Bill proposed by Sen. Charles Schumer addresses state’s shortage of primary care physicians

Source: Troy Record

A lack of doctors is putting New Yorkers at risk.

Senator Charles Schumer is launching a campaign to pass legislation to address an increasing shortage of primary care physicians in upstate New York hospitals.

Recent reports show that the majority of upstate hospitals do not have enough primary care physicians, and the problem continues to grow each year. Schumer called this “one of the biggest healthcare problems that upstate New York faces.”

Schumer said the problem has always existed in rural upstate New York, but now it’s spreading to urban and suburban areas, too.

For every 100,000 people, the standard minimal necessary number of primary care physicians is 80, according to the American Association of Medical Colleges. The entire upstate area is under that line.

In the Capital Region, it’s 62. That count is down from 70 in 2010.

At the same time as this major decline, the demand for health care has grown, as one million New Yorkers are newly insured.

Failing in comparison to the rest of the country, New York state is only meeting 45 percent of its primary care needs, according to a study by the Kaiser Family Foundation. This is one of the lowest rates in the country.

This lack of doctors could put patients at risk. A total of 63 percent of hospitals reported their primary care capabilities do not meet patients’ needs, according to the Healthcare Association of New York State. “That’s troubling for New York,” Schumer said. “We desperately need primary care physicians.”

Over the past several years, upstate New York hospitals have been experiencing a steady decline in the number of primary care physicians. “The shortage is far and away most acute with primary care physicians,” Schumer said.

To fix the problem, Schumer is proposing a revised bill to increase the number of Medicare-supported physician training residency slots nationwide by 15,000 over the next few years. The legislation, called the Resident Physician Shortage Act was introduced by Senator Bill Nelson of Florida, Nevada Senator Harry Reid, and Schumer earlier this week, gaining support from 12 senators.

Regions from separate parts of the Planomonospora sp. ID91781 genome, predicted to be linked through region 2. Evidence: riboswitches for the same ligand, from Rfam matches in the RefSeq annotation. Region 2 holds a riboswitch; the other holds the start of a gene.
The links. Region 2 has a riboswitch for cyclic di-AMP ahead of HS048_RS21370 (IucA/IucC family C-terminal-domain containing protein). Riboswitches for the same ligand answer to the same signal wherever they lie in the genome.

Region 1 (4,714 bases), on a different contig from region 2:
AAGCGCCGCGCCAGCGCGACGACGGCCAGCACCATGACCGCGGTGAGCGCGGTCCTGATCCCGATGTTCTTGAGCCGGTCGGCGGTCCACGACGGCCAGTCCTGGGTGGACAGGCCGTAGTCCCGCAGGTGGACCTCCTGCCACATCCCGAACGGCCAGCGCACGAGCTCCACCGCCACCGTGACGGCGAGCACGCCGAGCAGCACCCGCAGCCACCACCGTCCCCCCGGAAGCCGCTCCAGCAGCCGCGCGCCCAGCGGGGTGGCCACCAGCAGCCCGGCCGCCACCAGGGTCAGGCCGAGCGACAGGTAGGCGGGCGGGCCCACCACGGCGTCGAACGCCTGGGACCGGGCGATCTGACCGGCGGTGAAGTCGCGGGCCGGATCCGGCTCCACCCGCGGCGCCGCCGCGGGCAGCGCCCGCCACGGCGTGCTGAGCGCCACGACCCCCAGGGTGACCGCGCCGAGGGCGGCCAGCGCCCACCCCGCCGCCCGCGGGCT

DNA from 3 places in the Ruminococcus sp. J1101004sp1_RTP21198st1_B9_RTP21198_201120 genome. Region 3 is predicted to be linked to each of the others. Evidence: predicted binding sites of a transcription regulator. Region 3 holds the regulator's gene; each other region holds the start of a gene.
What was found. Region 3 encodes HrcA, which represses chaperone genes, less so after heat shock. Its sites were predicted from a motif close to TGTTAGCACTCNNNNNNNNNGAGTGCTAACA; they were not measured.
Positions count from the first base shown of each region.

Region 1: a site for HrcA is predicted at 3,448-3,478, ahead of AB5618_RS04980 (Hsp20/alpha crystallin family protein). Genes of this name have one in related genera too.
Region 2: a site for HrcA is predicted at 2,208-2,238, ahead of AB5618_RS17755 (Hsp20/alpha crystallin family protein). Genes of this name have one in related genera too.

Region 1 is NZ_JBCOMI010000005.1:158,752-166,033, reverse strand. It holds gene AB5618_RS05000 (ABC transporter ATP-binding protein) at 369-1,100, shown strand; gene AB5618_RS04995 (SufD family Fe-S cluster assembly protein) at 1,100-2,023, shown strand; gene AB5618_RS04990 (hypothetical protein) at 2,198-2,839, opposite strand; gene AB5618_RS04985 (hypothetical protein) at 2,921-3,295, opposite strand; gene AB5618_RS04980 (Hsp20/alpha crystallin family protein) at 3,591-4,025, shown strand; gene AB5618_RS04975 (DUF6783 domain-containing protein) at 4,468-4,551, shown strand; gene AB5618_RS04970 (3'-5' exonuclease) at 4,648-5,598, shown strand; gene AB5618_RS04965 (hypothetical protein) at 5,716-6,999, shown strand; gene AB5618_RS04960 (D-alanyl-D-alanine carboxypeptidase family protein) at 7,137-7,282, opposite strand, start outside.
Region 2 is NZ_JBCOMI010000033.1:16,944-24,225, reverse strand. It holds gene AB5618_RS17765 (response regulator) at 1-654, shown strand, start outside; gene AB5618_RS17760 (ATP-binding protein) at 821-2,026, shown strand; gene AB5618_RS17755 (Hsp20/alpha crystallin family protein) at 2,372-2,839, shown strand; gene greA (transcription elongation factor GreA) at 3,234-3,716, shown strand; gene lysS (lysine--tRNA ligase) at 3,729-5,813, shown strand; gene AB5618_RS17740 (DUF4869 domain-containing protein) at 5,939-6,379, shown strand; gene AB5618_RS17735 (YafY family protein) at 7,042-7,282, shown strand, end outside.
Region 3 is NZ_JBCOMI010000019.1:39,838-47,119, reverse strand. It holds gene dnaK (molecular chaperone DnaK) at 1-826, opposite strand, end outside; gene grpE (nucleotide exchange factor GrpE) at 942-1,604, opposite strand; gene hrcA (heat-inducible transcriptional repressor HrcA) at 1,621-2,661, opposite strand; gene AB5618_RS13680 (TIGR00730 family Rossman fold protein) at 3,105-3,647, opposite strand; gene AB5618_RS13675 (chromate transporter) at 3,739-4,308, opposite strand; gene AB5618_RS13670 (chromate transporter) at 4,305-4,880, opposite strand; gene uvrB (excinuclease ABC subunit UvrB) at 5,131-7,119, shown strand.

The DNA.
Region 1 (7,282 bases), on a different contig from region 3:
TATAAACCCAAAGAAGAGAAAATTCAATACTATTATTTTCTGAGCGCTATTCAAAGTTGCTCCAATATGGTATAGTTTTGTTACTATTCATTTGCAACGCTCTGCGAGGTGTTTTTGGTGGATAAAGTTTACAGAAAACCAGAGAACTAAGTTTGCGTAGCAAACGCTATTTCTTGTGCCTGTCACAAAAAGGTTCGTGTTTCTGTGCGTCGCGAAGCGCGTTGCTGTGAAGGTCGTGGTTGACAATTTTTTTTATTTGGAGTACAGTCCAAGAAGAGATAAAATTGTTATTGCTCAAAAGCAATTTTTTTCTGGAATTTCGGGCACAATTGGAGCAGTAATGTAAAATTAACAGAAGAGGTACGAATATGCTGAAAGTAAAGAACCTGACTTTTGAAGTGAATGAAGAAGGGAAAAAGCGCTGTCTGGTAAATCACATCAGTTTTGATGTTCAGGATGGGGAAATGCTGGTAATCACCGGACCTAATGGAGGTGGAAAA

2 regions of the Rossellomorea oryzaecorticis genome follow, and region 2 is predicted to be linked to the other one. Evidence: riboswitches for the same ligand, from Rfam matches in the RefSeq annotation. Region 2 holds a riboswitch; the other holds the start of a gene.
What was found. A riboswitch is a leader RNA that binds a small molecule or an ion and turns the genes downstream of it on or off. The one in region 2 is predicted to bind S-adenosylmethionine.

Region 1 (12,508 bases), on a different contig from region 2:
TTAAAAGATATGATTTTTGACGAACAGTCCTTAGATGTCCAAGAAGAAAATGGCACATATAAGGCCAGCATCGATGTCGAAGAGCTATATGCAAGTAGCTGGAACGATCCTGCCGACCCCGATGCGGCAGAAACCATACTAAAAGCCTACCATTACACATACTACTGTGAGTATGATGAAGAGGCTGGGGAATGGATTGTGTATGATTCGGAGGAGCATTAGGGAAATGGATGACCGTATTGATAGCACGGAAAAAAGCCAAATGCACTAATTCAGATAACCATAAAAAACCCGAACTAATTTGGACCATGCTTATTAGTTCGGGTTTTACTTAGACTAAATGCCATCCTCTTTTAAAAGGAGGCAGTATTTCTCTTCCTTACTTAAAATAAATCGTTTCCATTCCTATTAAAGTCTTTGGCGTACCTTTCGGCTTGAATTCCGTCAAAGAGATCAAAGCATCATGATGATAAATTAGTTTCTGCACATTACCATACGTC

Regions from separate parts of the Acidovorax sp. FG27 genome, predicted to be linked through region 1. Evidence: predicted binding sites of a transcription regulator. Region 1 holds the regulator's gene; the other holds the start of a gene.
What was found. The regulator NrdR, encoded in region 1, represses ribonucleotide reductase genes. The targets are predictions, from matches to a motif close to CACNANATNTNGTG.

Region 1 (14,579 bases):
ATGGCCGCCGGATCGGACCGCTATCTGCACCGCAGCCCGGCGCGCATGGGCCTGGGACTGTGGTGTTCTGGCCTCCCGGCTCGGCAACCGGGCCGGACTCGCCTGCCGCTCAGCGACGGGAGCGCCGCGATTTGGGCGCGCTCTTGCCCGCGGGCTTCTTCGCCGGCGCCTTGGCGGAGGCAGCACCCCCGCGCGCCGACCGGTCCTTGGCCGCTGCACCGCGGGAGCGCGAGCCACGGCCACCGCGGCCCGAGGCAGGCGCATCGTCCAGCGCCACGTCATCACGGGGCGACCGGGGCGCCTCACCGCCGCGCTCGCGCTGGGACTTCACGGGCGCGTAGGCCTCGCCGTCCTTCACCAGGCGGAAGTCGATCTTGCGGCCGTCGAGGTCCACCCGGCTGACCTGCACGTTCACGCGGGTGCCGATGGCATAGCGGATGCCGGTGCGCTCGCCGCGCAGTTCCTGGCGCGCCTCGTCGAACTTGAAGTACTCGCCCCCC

The legislation places emphasis on giving slots to hospitals that serve rural areas that are experiencing physician shortages. Half of the 15,000 slots created would be reserved for primary care.

If passed, New York would get an additional 3,000 doctors each year for the following five years, bringing a 15 percent increase in the number of doctors in the state.

With the Resident Physician Shortage Act, Schumer hopes to bring more physicians to Upstate New York for their training, as many choose to stay and practice in the same area upon completing their residency.

The bill also would also prioritize the placement of physicians in hospitals that train physicians in community health centers or outpatient departments, two of the most popular places to receive healthcare upstate.

While Schumer said New York has some of the world’s best doctors, there simply aren’t enough. A major cause for the shortage is baby boomer doctors retiring, Schumer said Wednesday. “Hospitals throughout upstate have been struggling to recruit enough doctors to fill the ranks,” Schumer said, as many recent medical school graduates choose to specialize.

Money for the program would come out of the Medicare budget, using increased funding in the system. Schumer plans on using dollars currently allocated for soldiers in Iraq and Afghanistan.

The amount of slots and funding that can be used are now subject to an outdated cap implemented 17 years ago, Schumer said.

Each year the Senate’s finance committee does a “doc fix,” readjusting the percentage of fees that doctors get. In the next few months, Schumer and his colleagues are suggesting a permanent doc fix, setting permanent rates for Medicare and eliminating the annual duty. Schumer called the permanent doc fix “the perfect vehicle” for the effort.

One local hospital is excited about the possible change. “As the region’s only academic health sciences center, responsible for educating and training many of the primary care physicians and specialists who serve the Capital Region, Albany Medical Center is grateful to Senator Schumer for his steadfast leadership on this issue,” said James Barba, Albany Medical Center’s president and chief executive officer.

In Saratoga, “We are able to fill our positions much more readily than some of our counterparts in more rural areas,” said Amy Raimo, vice president, community engagement, at Saratoga Hospital.

However, the hospital has noticed the physician shortage through the regional impact on its services. Leaders realized back in the early 1990s that patients from across the region were going to need more access to primary care services. To help with that, family health centers were opened to the east and west and north in Schuylerville, Galway and Wilton. “We’ve been growing our primary care access across the region,” Raimo said. “We have progressively, as we’ve gone along, been adding primary care services.”

To care for the uninsured and underinsured local population, a downtown Saratoga Community Health Center was opened on Hamilton Street, offering primary care, behavioral services and dental services.

Regarding the new legislation adding physician positions in the local region, “I think that’s wonderful and that’s what they should be doing,” Raimo said.